Office 365 outstanding cloud success story but users need to employ email security best practice
It’s 5 years and a few months since Microsoft Office 365 launched as a commercial product and around two and a half years since it was upgraded to its current format.
During this time, it has set some significant benchmarks, including being Microsoft’s fastest ever growing product. Under the stewardship of CEO Satya Nadella Microsoft has pursued its cloud strategy very effectively. Office 365 is akin to the jewel in the crown as it is now the single most popular enterprise cloud service, and is reckoned to be used by one in five employees.
The reason, with which many that use O365 will agree, is that it is quite simply an outstanding product. From the perspective of many users and IT department’s it just works, and it performs very well while reducing support and administrative requirements.
If we had to identify one aspect that really does make a difference it is putting Outlook email into the cloud. Just ask anyone that has had to manage, backup and restore the Mail Store of an on-premise Microsoft Exchange server how much anxiety is attached to the dreaded call to support that says: “Email has gone down.”
Cybercriminals targeting Office 365 users
As with any successful product there are those that try to exploit and cash in by piggy-backing on its popularity. Cybercriminals are targeting Office 365 users with malware customised to get through Office 365’s built-in security tools.
One good example is the ransomware known as Cerber. This has been around for most of 2016, but this summer a zero-day attack (the first observed use case) saw a Cerber variant specifically written to bypass the Office 365 platform’s defences.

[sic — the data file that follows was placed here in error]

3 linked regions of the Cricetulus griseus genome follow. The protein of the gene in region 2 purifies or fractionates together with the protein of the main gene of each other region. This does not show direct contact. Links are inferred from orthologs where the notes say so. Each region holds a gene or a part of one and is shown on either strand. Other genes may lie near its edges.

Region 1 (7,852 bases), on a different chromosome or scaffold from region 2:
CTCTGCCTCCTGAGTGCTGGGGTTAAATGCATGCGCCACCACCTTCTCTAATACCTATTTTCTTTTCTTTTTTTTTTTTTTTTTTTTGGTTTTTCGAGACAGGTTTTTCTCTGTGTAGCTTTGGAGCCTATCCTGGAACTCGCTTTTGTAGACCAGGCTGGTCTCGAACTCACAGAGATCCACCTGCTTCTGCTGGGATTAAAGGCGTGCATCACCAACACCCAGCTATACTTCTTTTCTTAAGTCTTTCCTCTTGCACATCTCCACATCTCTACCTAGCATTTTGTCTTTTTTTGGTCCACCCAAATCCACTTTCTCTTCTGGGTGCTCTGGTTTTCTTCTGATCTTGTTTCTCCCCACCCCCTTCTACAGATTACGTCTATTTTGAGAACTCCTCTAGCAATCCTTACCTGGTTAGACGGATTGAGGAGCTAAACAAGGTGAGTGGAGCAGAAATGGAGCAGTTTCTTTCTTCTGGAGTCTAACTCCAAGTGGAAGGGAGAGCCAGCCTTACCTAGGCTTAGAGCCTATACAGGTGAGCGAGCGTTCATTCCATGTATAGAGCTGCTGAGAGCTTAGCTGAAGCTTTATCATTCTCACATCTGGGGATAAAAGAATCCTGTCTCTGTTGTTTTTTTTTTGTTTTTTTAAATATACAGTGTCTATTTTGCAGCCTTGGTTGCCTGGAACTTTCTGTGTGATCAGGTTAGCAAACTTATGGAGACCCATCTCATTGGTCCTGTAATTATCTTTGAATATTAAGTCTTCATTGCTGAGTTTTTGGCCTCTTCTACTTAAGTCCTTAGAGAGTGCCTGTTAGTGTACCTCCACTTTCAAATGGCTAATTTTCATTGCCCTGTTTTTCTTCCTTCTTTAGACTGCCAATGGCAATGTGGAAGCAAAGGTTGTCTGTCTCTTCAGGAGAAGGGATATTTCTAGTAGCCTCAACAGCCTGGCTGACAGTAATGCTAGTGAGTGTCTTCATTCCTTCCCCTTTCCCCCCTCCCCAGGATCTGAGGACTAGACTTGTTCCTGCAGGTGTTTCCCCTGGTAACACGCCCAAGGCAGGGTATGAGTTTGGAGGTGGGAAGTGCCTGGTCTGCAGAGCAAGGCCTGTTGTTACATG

Avanan, a US cloud security provider, estimated that roughly 57 percent of organisations using Office 365 received at least one copy of the malware into one of their mailboxes during the attack. Deploying a best in class cloud email security product like Mimecast may be effective, however, top-rated security tools are not a replacement for best practice and the use of common sense by email users.
Email security best practice from Paralogic
It is important to educate and remind users of some basic rules because you simply cannot afford to let complacency take hold when it comes to security best practice.
Paralogic recommends users follow two key time tested rules of email security best practice.
- Not opening email
- Don’t open email from people you don’t know or messages you are not expecting.
- If you get an odd message from someone you know, treat it with suspicion because it may have come from an infected user’s account.
- If curiosity gets the better of you and you open such a message, do not under any circumstances open attachments or click links in such emails.
- Avoid .EXE files
- Best policy is to block all email activity related to .EXE files; use workarounds such as password protected ZIP file containers if you must use them.
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